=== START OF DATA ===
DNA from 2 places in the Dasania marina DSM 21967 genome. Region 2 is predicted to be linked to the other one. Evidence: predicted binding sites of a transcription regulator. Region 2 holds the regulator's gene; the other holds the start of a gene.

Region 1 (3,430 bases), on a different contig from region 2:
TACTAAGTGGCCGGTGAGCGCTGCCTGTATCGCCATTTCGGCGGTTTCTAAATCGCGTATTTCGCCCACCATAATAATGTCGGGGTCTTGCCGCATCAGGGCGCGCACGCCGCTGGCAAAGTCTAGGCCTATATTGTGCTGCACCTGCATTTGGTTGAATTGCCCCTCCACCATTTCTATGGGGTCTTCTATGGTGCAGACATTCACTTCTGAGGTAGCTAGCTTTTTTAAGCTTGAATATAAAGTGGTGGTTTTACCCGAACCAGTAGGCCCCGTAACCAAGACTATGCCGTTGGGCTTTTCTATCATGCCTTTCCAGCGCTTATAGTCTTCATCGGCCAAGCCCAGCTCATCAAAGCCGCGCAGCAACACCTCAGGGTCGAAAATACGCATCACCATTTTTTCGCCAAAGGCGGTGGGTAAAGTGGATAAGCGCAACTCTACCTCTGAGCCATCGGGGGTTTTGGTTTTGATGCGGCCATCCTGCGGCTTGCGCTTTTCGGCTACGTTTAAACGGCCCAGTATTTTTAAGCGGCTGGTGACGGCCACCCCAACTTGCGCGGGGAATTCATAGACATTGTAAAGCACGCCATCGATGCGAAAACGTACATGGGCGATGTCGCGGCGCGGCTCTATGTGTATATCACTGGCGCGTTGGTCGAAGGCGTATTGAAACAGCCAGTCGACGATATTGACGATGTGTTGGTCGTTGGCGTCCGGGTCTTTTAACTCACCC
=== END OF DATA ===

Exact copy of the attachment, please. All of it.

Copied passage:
DNA from 2 places in the Dasania marina DSM 21967 genome. Region 2 is predicted to be linked to the other one. Evidence: predicted binding sites of a transcription regulator. Region 2 holds the regulator's gene; the other holds the start of a gene.

Region 1 (3,430 bases), on a different contig from region 2:
TACTAAGTGGCCGGTGAGCGCTGCCTGTATCGCCATTTCGGCGGTTTCTAAATCGCGTATTTCGCCCACCATAATAATGTCGGGGTCTTGCCGCATCAGGGCGCGCACGCCGCTGGCAAAGTCTAGGCCTATATTGTGCTGCACCTGCATTTGGTTGAATTGCCCCTCCACCATTTCTATGGGGTCTTCTATGGTGCAGACATTCACTTCTGAGGTAGCTAGCTTTTTTAAGCTTGAATATAAAGTGGTGGTTTTACCCGAACCAGTAGGCCCCGTAACCAAGACTATGCCGTTGGGCTTTTCTATCATGCCTTTCCAGCGCTTATAGTCTTCATCGGCCAAGCCCAGCTCATCAAAGCCGCGCAGCAACACCTCAGGGTCGAAAATACGCATCACCATTTTTTCGCCAAAGGCGGTGGGTAAAGTGGATAAGCGCAACTCTACCTCTGAGCCATCGGGGGTTTTGGTTTTGATGCGGCCATCCTGCGGCTTGCGCTTTTCGGCTACGTTTAAACGGCCCAGTATTTTTAAGCGGCTGGTGACGGCCACCCCAACTTGCGCGGGGAATTCATAGACATTGTAAAGCACGCCATCGATGCGAAAACGTACATGGGCGATGTCGCGGCGCGGCTCTATGTGTATATCACTGGCGCGTTGGTCGAAGGCGTATTGAAACAGCCAGTCGACGATATTGACGATGTGTTGGTCGTTGGCGTCCGGGTCTTTTAACTCACCC